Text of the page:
I shot a cow elk in SD at about 30yds. I used good old field craft and snuck right into to middle of the heard. I had a broadside shot right on the center of the shoulder. Out of my 6.5 GAP 4S, a 143 ELD-X is going about 3100, it went through onside shoulder, destroyed lungs, through offside shoulder and laid under hide on offside. I would say it worked.I know that this forum is about LRH, but please bear with me on this. I'm hoping to get some firsthand or observed reports on the performance of the ELDX on elk at close range. My elk hunting is mostly in timber and shots will most likely be 100 yards and less. Hornady seems very optimistic on this but there's nothing like "been there, done that".
Looks like I expected! From what I can tell with this cut through that thin membrane it appears it’s all just in the surface. Seen this many many of times. You can eat almost to the whole.Sorry this took so long, but here is a photo of the elk shot with 200gr. eldx. bu!let entered where the knife is.
I agree with that part. But this is the long range hunting forum.All that I ask is that those who consider themselves to be, "Hunters," be ethical hunters not like one I met a few years ago after wounding and not recovering a deer saying, "It's OK, simply dinner for the wolves (or coyotes)"
If you don't approve of long range hunting then maybe a site that is literally named "Long Range Hunting" is not the place for you. Western hunting is nothing like whitetail hunting in Wisconsin. There are frequently times when you actually cannot get closer to an animal, and that's why so many of us dedicate our ENTIRE offseason preparing for those shot opportunities. I know the kind of shooting "preparation" that goes into deer hunting here in the great lakes region and I am confident that 90% of the long range shots taken by the people on this site are FAR more ethical than those taken inside 100 yards by the local Michigan hunters that shoot fewer than one box of slugs each year. I can't even describe the number of guys that shoot their gun for the first time in a year the night before the season opens at 10PM using their truck lights to see the target (that's if they check their rifle zero AT ALL), and tout their slug guns ability to shoot through dense brush and saplings.Well here I go again probably making a lot of you; shall we say...unhappy with my comments. First of all, yes I can shoot long range out to 1000 yards, with a conventional shoulder held firearm. I do not consider any of the new modern, "Precision," rifles to be actual hunting firearms. They are ambush guns not hunting rifles. Yes you can hunt with one, haul that heavy thing out to some stand overlooking a mountaintop or lush farm fields that go on forever, but that is not hunting...that is assassination. Trust in the fact that I spent 30 years in the U.S. Army much of which was as a small arms instructor as well as competitor on various Army shooting teams. I have been hunting since I was 12 (which means some 62 years ago) and while I can shoot long range quite effectively do not consider shooting an antelope at 400 yards or an elk at 800 yards hunting. Hunting is getting as close as you can get, up and personal to your quarry. Creeping up on a deer or antelope laying on your belly to keep them from seeing you until 100 yards or less and an Elk at 50 to 100 yards instead of 500 to 800 yards At this range there is no chance of them even knowing you are out there sighting them in. I shoot Winchester Model 70's, post 64 since they shoot better than the pre 64's including the new modern ones in .308 using 165 gr Nosler Partitions which group 5 shots under .075 inches, I have a Tikka 30-06 shooting again Nosler partitions or Sierra 165 grain shooting a 5 shot group at 100 yards under .60 inches at 100 yards. I have a Tikka .270 that will put 5 rounds into essentially the same hole at 100 yards and only expand the group to 1.650 at 300 yards, all excellent long range rifles despite none of them being any more than conventional shoulder held firearms. Do I haul around a bipod or shooting stick? No, usually where I hunt there is a tree, sapling or rock to brace myself against to steady my aim, one less thing to haul around in the woods or fields. I do admit that all of my rifles have Vortex Diamondback tactical 6 x 24 x 50 scopes that afford the ability to adjust each shot based on range, wind as well as a variety of other factors on a moments notice. While many brag about their successful long range shots, how many were unsuccessful resulting in hopefully a clean miss, or a wounded animal getting away to die a painful death later? All that I ask is that those who consider themselves to be, "Hunters," be ethical hunters not like one I met a few years ago after wounding and not recovering a deer saying, "It's OK, simply dinner for the wolves (or coyotes)" View attachment 286901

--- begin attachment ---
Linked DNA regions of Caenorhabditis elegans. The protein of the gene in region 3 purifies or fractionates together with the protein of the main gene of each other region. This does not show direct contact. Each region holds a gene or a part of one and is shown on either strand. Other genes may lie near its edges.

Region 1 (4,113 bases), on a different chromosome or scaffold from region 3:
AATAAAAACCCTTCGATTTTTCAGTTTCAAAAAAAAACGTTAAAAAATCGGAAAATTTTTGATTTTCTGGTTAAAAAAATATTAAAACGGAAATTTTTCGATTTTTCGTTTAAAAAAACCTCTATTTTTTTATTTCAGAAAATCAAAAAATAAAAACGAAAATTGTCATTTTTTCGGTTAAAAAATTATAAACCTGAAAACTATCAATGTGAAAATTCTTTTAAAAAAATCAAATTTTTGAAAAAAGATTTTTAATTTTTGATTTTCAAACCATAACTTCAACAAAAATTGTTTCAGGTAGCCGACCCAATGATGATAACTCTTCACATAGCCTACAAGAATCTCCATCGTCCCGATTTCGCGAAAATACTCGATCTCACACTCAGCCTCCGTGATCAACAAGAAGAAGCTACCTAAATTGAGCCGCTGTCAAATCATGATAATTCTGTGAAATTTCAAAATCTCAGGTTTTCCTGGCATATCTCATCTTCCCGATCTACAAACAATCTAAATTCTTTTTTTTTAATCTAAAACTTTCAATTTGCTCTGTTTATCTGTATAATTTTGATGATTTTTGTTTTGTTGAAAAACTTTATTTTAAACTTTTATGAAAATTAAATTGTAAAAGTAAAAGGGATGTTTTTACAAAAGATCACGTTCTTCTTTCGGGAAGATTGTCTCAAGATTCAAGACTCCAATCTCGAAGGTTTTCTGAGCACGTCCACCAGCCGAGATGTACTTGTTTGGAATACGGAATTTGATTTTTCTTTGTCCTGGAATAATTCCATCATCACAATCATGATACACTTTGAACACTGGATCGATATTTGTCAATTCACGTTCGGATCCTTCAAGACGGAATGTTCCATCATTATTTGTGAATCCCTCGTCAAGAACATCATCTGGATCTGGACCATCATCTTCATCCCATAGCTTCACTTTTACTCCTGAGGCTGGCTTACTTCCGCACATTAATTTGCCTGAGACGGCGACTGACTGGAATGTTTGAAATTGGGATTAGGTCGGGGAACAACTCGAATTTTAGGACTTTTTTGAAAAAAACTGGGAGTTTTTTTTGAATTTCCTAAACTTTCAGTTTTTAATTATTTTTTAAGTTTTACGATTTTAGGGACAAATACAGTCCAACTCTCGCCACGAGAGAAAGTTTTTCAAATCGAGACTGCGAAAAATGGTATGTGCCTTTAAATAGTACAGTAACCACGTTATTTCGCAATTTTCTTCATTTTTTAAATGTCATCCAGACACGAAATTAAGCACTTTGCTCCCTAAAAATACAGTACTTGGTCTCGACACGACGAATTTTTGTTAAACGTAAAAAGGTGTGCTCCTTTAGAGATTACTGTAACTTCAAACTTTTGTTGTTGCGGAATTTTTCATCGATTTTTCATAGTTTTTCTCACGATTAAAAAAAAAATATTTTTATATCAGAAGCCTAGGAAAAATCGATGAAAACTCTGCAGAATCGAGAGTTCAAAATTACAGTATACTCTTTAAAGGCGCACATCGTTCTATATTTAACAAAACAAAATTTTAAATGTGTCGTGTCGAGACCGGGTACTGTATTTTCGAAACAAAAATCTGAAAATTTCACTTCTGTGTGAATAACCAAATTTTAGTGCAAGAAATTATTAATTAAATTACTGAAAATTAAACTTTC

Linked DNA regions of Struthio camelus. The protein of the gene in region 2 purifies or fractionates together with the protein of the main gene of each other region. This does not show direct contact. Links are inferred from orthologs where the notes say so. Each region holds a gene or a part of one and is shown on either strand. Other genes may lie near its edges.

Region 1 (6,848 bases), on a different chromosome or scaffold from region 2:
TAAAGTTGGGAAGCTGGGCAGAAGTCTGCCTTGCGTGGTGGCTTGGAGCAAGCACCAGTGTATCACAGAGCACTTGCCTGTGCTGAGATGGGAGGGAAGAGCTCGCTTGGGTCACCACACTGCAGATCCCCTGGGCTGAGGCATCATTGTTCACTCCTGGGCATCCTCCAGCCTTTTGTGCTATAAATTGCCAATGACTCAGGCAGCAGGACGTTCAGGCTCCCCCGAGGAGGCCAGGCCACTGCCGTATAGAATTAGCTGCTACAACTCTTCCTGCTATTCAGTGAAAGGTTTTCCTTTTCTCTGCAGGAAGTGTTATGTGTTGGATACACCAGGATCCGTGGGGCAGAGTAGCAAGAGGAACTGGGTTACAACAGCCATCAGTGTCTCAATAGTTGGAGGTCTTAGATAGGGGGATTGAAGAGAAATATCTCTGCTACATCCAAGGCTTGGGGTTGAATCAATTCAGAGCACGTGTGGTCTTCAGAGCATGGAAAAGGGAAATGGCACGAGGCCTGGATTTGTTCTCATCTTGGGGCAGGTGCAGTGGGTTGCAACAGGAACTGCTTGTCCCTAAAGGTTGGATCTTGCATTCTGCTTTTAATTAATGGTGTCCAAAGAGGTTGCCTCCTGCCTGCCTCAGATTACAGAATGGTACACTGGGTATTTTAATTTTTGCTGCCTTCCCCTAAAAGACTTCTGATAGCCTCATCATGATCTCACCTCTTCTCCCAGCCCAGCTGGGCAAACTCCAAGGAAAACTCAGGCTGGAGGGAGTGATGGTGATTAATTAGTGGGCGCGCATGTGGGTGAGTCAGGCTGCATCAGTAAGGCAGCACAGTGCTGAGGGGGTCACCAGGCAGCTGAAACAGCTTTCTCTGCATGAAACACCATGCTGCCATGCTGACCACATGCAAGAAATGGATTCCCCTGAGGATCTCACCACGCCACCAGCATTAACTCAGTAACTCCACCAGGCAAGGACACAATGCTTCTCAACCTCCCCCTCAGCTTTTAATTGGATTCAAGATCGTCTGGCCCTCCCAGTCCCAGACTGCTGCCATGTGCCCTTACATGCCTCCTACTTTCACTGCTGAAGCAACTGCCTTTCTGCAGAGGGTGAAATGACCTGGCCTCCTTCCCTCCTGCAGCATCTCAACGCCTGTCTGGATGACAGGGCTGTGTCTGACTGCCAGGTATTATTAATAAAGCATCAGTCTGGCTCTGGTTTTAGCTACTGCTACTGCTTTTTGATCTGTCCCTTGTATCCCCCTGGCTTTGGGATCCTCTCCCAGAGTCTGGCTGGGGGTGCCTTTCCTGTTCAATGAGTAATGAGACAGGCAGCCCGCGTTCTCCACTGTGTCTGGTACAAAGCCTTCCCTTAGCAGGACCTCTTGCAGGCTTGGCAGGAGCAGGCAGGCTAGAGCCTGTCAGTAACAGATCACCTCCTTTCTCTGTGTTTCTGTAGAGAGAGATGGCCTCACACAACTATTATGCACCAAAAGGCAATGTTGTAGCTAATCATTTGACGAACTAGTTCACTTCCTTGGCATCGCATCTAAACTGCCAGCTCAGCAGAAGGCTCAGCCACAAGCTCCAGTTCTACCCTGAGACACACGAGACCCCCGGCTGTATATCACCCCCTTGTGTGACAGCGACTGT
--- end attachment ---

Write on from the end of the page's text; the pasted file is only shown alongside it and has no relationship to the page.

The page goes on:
200 pound Wisconsin Whitetail November 2020 shot at 50 yards, Tikka T3X. .270 130 gr Nosler Partition handload at 3050 FPS.
In conclusion it's your choice whether you want to be a hunter, or an assassin.